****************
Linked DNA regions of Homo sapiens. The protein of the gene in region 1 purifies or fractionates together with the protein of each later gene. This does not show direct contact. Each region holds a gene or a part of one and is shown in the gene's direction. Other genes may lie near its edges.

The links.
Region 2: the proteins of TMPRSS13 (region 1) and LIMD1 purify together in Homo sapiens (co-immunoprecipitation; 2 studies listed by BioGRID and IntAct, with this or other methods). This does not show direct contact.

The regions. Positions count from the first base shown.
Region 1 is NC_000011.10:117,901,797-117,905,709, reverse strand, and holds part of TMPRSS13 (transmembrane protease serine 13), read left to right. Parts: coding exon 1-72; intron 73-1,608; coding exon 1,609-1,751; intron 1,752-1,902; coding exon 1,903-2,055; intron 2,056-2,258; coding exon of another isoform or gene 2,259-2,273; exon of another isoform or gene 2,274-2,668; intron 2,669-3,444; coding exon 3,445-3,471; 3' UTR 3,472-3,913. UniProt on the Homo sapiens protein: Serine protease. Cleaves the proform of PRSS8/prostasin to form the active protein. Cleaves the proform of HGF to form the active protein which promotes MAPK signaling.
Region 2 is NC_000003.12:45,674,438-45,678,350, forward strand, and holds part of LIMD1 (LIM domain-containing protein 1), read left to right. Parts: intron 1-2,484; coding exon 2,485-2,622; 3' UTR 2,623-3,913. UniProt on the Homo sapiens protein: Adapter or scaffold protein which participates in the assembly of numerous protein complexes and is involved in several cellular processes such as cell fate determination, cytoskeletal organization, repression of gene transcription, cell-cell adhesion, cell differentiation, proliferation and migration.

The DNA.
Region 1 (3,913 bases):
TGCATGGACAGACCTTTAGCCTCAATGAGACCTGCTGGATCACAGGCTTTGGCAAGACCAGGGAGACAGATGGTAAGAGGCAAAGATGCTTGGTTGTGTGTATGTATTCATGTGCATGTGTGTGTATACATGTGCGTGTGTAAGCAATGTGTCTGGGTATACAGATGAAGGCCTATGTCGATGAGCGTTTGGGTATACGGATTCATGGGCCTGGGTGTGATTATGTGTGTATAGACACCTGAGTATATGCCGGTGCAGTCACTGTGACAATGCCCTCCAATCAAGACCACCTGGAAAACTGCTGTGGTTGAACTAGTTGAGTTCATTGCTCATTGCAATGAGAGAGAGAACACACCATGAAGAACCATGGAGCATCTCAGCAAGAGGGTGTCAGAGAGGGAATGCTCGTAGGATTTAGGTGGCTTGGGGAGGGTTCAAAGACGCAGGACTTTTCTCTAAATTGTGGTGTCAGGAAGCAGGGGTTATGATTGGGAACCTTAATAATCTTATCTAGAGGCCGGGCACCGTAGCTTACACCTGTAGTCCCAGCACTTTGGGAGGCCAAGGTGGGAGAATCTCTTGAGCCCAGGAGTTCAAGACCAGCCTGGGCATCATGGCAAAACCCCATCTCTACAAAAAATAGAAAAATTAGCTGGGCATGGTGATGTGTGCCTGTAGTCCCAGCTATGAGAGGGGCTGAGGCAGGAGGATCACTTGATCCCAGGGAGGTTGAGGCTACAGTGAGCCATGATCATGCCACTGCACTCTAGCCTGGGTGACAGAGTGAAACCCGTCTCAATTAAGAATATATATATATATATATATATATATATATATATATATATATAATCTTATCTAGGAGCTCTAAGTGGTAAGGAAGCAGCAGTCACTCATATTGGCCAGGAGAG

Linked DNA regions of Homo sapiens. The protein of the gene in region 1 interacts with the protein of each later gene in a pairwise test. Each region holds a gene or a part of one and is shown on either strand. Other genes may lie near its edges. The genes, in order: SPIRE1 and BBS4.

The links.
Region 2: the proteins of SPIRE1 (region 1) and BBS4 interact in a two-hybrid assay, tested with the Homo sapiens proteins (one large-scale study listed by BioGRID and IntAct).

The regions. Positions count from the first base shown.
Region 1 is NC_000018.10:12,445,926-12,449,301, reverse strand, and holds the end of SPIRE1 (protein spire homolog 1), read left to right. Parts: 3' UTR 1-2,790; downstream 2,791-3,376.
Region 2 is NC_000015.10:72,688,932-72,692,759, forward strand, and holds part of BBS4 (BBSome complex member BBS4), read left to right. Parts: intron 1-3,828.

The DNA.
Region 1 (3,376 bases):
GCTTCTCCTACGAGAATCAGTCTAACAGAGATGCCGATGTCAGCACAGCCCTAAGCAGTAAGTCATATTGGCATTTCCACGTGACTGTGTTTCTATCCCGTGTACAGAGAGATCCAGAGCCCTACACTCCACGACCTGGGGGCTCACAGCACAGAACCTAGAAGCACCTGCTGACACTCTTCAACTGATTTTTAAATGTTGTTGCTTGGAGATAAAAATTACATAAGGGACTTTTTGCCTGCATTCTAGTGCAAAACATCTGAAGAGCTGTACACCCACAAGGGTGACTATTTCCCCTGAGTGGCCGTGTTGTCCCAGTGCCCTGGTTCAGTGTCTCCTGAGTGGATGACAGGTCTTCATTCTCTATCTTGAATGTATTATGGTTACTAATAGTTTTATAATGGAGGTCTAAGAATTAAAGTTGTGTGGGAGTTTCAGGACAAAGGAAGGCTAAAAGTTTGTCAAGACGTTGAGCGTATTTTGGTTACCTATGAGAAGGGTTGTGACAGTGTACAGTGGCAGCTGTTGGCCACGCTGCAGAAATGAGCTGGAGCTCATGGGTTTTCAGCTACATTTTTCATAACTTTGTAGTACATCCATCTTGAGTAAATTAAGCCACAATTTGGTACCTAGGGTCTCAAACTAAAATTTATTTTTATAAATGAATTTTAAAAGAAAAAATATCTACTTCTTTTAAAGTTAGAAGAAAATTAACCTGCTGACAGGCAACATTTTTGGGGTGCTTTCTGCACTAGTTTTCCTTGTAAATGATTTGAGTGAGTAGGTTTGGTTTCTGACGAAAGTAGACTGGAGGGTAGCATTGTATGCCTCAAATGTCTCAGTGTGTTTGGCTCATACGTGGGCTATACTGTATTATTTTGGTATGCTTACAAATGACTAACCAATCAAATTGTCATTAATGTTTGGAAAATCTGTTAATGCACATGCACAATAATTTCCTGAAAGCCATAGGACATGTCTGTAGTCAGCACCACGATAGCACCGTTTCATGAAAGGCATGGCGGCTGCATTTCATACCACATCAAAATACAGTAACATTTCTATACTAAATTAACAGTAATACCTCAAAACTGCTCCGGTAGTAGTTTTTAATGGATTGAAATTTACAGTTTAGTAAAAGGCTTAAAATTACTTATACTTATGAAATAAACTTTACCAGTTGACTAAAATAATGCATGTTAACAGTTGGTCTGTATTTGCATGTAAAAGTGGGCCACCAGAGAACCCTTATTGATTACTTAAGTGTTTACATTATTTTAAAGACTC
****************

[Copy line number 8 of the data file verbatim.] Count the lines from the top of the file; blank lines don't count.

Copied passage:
Region 1 (3,913 bases):